Tuesday, February 12, 2013

Background on a Papal Transition

The following remarks were offered by me at a Press Conference with Cardinal Sean O'Malley, OFM, Cap. and Bishop Robert Deeley at the Boston Archdiocesan Pastoral Center today.

I’m Monsignor Moroney, Rector of Saint John’s Seminary and a consultor to the Congregation for Divine Worship and the Discipline of the Sacraments.  During the 2005 interregnum, as an official of the United States Conference of Catholic Bishops, I served as spokesman for the USCCB for most major US TV networks and print media.

My recollections of those days of deep mourning for Blessed Pope John Paul II and of the seven years which have passed are marked with a certain sadness at the resignation of Pope Benedict XVI, a wise and gentle pastor and one of the finest teachers of the faith who has ever worn the shoes of the fisherman.

Allow me but one small personal recollection from just over three months ago in the course of an audience with the Vox Clara Committee, a group of senior prelates which I serve as Executive Director.   Having recently been named Rector of Saint John's Seminary, I bragged to the Holy Father that Saint John's was completely filled with wonderful and highly talented men, to which he replied "Filled?  How wonderful!  Please tell them that I will pray for each of them."

And I know those were not just words.  I know he prayed for our seminarians, as he prayed for all the whole Church, most especially all those in need.  He is, more than anything else, a good pastor, our priest, who leads us to Jesus.

I thought it might be helpful if I briefly outlined the three phrases of Electing a Pope which will unfold over the coming weeks.  The entire process is regulated by the Apostolic Constitution Universi Dominici Gregis (The Lord’s Universal Flock), promulgated by Pope John Paul II in 1996.

Phase One
The first phase surrounds the extraordinary event of the resignation of Pope Benedict XVI from the Papal Office, an event which will take effect at 8:00pm Rome time on February 28th in accord with Canon 332 §2 of the Code of Canon Law.  At that precise moment we enter a Sede Vacante, or a vacancy in the Holy See.  This interregnum, which normally follows the death of a Pope, lasts until the Holy Father’s election.

The Vatican Press Office has made clear that upon his resignation the Holy Father will leave the Apostolic Palace and remain at Castel Gandolfo, the Pope’s summer home in the Castelli Romani.  When renovations on a monastary of cloistered nuns inside the Vatican walls has been completed, the Holy Father will return to Vatican City for a ministry of prayer and reflection. Pope Benedict XVI will not take part in the Conclave for the election of his successor.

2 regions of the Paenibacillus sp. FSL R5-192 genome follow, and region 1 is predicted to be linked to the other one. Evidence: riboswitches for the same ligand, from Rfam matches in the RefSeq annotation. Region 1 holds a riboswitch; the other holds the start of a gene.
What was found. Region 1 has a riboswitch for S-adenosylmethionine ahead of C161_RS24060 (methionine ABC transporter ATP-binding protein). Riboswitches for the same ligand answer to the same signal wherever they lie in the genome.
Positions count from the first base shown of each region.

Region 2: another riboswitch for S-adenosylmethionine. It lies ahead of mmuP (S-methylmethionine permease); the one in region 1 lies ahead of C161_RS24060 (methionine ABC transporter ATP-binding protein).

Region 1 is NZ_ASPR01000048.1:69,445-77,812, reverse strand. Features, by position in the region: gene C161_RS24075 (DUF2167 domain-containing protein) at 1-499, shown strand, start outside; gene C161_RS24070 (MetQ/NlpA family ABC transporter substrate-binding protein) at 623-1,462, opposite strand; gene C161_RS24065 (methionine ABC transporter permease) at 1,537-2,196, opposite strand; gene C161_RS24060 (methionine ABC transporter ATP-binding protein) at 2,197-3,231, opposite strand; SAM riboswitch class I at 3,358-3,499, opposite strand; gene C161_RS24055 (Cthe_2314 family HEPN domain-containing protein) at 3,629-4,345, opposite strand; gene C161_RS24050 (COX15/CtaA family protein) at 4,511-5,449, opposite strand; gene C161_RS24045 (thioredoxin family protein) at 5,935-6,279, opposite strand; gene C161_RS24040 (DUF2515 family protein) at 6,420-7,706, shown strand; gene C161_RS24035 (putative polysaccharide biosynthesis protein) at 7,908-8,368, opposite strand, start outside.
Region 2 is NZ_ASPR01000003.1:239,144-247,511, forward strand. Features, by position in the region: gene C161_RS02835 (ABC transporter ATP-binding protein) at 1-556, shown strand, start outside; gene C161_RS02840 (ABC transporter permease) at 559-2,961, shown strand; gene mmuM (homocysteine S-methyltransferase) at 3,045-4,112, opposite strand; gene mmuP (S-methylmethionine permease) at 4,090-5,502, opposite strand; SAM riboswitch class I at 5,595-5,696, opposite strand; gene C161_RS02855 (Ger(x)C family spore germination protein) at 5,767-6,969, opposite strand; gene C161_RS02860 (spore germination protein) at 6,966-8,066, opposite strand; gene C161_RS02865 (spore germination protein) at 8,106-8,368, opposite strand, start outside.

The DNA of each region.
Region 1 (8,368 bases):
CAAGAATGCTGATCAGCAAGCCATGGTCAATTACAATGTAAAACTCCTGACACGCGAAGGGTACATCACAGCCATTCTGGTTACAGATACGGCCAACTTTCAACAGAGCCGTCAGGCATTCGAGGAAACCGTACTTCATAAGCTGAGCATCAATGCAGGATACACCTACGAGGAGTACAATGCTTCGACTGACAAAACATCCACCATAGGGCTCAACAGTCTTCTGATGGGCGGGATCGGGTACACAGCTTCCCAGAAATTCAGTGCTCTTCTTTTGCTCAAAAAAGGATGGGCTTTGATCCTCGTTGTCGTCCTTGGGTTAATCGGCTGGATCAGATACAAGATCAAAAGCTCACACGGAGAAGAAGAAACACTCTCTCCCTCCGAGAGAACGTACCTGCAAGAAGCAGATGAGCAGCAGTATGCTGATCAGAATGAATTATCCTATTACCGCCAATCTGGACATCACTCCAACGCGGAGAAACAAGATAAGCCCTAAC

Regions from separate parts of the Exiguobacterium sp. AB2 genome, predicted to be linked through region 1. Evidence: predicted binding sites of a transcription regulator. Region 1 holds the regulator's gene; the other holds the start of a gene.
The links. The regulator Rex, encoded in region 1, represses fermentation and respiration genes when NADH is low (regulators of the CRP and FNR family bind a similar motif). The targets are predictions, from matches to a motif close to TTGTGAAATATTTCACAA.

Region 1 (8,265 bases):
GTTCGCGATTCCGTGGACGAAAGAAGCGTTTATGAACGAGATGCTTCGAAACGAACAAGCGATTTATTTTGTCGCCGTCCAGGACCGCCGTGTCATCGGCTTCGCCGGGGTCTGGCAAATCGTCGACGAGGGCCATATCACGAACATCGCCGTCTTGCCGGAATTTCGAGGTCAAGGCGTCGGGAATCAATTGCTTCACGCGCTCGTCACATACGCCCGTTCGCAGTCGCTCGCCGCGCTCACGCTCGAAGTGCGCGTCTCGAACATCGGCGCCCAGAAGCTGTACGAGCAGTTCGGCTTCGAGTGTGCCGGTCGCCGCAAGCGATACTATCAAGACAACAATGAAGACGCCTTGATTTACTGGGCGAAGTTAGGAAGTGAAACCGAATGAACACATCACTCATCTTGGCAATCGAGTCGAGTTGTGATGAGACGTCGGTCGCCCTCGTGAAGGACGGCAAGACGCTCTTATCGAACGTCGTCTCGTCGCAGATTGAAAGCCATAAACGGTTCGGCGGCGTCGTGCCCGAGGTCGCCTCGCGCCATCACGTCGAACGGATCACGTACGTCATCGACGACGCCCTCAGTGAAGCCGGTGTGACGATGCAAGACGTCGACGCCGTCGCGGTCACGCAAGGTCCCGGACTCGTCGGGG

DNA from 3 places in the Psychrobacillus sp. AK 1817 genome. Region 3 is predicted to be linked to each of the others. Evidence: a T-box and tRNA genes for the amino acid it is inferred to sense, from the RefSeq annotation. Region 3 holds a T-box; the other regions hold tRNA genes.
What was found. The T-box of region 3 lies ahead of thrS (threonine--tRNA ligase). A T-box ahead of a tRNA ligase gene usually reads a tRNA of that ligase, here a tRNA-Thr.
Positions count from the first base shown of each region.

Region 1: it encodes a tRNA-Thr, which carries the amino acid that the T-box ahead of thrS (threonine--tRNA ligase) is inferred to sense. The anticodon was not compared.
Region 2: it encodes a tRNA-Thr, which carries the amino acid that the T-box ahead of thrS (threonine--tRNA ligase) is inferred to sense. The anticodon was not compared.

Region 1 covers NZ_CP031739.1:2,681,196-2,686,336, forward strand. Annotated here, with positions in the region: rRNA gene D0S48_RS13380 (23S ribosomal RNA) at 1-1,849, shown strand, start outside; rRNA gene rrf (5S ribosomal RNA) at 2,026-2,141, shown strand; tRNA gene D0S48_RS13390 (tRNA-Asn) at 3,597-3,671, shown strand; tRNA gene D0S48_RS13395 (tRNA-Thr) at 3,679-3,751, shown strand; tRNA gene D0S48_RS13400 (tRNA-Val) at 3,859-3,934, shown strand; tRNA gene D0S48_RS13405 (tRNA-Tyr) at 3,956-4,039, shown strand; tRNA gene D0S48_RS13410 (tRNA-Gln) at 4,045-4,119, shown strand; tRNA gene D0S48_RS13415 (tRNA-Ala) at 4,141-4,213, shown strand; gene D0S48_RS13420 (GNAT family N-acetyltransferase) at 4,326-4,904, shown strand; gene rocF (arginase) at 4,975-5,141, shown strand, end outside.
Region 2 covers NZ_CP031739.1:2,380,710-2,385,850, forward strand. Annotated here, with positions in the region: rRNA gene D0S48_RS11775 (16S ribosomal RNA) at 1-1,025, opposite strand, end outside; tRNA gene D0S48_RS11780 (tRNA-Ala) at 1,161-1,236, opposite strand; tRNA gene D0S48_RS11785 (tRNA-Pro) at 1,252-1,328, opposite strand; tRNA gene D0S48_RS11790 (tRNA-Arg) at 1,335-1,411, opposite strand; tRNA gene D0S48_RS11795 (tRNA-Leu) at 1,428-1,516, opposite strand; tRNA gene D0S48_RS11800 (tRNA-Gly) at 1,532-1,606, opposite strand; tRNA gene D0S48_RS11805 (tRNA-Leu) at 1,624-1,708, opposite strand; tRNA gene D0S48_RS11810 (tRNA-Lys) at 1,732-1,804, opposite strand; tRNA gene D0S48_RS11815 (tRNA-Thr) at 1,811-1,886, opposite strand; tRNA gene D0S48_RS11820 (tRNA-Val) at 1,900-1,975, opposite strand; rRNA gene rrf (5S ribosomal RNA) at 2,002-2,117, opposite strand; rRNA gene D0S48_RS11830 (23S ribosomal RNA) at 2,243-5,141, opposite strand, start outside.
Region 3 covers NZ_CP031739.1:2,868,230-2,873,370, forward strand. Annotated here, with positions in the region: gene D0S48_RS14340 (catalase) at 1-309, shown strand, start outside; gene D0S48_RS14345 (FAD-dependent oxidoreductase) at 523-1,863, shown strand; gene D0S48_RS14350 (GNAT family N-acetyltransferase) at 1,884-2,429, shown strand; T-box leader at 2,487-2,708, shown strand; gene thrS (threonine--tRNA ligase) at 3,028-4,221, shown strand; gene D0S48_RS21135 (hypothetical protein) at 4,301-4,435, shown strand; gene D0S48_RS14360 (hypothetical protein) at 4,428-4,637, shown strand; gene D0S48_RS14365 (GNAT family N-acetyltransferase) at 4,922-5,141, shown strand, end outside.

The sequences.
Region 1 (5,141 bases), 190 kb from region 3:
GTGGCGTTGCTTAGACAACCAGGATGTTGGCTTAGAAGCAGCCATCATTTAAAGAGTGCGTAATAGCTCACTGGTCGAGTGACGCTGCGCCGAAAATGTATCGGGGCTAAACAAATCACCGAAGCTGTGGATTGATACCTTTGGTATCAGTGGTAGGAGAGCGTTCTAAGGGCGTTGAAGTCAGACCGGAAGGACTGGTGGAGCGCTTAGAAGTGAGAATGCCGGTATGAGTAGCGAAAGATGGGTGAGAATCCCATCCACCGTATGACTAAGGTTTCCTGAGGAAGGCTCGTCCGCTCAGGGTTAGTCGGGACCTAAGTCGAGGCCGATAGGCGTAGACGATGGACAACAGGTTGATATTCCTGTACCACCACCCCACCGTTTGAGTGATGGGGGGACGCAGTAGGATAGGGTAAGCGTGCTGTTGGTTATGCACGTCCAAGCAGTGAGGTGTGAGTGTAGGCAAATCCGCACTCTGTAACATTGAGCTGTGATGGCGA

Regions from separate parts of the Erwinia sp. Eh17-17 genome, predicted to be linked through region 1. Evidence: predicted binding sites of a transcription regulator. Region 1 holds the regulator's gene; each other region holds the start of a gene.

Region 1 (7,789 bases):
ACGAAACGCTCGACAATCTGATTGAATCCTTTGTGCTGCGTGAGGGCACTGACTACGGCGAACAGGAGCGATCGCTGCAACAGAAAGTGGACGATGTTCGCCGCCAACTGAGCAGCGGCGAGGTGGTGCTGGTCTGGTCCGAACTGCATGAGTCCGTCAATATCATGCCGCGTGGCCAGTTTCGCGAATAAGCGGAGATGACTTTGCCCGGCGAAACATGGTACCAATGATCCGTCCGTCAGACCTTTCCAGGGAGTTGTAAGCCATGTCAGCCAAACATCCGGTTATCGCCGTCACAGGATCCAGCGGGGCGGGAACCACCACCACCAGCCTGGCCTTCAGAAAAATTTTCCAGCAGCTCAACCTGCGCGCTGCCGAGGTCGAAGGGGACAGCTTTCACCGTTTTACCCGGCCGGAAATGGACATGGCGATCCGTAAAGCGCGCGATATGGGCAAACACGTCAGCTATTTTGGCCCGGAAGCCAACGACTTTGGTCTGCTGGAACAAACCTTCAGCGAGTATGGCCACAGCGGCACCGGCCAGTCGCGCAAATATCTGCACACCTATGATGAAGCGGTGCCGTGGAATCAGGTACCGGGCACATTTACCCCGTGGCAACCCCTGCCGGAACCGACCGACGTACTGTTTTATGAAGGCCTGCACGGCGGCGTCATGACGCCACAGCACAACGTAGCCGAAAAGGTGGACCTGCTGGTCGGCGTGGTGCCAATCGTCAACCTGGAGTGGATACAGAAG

Phase Two
The second phase in this process begins with the convening of the College of Cardinals under the leadership of the Dean of the College.  The College will be convened as a General Congregation on or about February 28th.  All members of the College, including those over 80 and ineligible to vote in the Conclave, may still attend this Congregation.

The Executive Board of the General Congregation is called the Particular Congregation and it is composed of the Cardinal Camerlengo (Cardinal Taricisio Bertone, presently Secretary of State to the Holy See) and three Cardinal Assistants (chosen by lot, every 3 days).
The Particular Congregation sets the date for the conclave and leads the discussions of the General Congregation on a wide variety of subjects relevant to the preparations for the Conclave.  Normally this process takes fifteen to twenty days from the death of the pope, including nine days of mourning, known as the novemdiales.  However, with the resignation of the Holy Father, the novemdiales are not required, which could mean an opening of the conclave as early as six days after his resignation, as early as March 6.  In any case, the date for the opening of the conclave will not be later than twenty days from Feb 28, or March 18th.

Phase Three
The third Phase is comprised of the actual election of the Pope by those members of the College of Cardinals under the age of eighty.  On the day the conclave opens there will be a Morning Mass in Saint Peter’s Basilica, followed by an afternoon procession from the Pauline Chapel to the Sistine Chapel (Veni Creator Spiritus)

The Cardinal electors will take an oath to observe the procedures set down by the apostolic constitution; to, if elected, defend the liberty of the Holy See; to maintain secrecy; and to disregard the instructions of secular authorities on voting.

The Master of the Papal Liturgical Celebrations will then order all unauthorized persons to leave the conclave with the words extra omnes and the deliberations will begin.  Election requires a two thirds majority.

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The College of Cardinals is led by its dean, and senior member of the Cardinals of the Order of Bishops, Cardinal Angelo Sodano.  However, since Cardinal Sodano (born 1927) is over the age of 80, he is ineligible to vote in the Conclave and would be replaced within the conclave by the next senior member of the Order of Bishops under the age of eighty,  Cardinal Giovanni Battista Re. 

There are a total of 209 Cardinals, of whom 118 are aged under 80.  Of the 118 Cardinal electors as of today, 62 are from Europe, 19 from Latin America, 14 from North America, 11 from Africa, 11 from Asia and 1 from Oceania.   If a Cardinal participates in the Conclave and then turns 80 while in the conclave, he is eligible to continue to vote.